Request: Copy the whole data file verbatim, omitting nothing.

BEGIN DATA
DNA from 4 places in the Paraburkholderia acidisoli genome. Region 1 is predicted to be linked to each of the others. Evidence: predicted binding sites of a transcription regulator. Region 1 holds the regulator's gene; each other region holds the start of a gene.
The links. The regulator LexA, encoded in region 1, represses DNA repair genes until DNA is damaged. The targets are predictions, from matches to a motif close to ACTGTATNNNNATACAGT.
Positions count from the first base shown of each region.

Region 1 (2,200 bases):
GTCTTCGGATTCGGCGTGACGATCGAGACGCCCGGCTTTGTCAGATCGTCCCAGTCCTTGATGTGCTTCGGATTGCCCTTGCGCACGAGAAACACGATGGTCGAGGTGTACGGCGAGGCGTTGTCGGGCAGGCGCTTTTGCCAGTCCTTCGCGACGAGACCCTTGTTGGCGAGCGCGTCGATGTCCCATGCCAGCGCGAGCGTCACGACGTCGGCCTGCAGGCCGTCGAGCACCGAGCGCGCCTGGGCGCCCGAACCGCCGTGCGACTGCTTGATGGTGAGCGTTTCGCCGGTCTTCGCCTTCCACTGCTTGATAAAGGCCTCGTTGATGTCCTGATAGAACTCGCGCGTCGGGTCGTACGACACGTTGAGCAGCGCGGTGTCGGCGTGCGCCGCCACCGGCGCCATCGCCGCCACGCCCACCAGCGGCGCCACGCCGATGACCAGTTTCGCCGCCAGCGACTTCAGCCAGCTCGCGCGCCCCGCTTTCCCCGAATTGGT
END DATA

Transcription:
DNA from 4 places in the Paraburkholderia acidisoli genome. Region 1 is predicted to be linked to each of the others. Evidence: predicted binding sites of a transcription regulator. Region 1 holds the regulator's gene; each other region holds the start of a gene.
The links. The regulator LexA, encoded in region 1, represses DNA repair genes until DNA is damaged. The targets are predictions, from matches to a motif close to ACTGTATNNNNATACAGT.
Positions count from the first base shown of each region.

Region 1 (2,200 bases):
GTCTTCGGATTCGGCGTGACGATCGAGACGCCCGGCTTTGTCAGATCGTCCCAGTCCTTGATGTGCTTCGGATTGCCCTTGCGCACGAGAAACACGATGGTCGAGGTGTACGGCGAGGCGTTGTCGGGCAGGCGCTTTTGCCAGTCCTTCGCGACGAGACCCTTGTTGGCGAGCGCGTCGATGTCCCATGCCAGCGCGAGCGTCACGACGTCGGCCTGCAGGCCGTCGAGCACCGAGCGCGCCTGGGCGCCCGAACCGCCGTGCGACTGCTTGATGGTGAGCGTTTCGCCGGTCTTCGCCTTCCACTGCTTGATAAAGGCCTCGTTGATGTCCTGATAGAACTCGCGCGTCGGGTCGTACGACACGTTGAGCAGCGCGGTGTCGGCGTGCGCCGCCACCGGCGCCATCGCCGCCACGCCCACCAGCGGCGCCACGCCGATGACCAGTTTCGCCGCCAGCGACTTCAGCCAGCTCGCGCGCCCCGCTTTCCCCGAATTGGT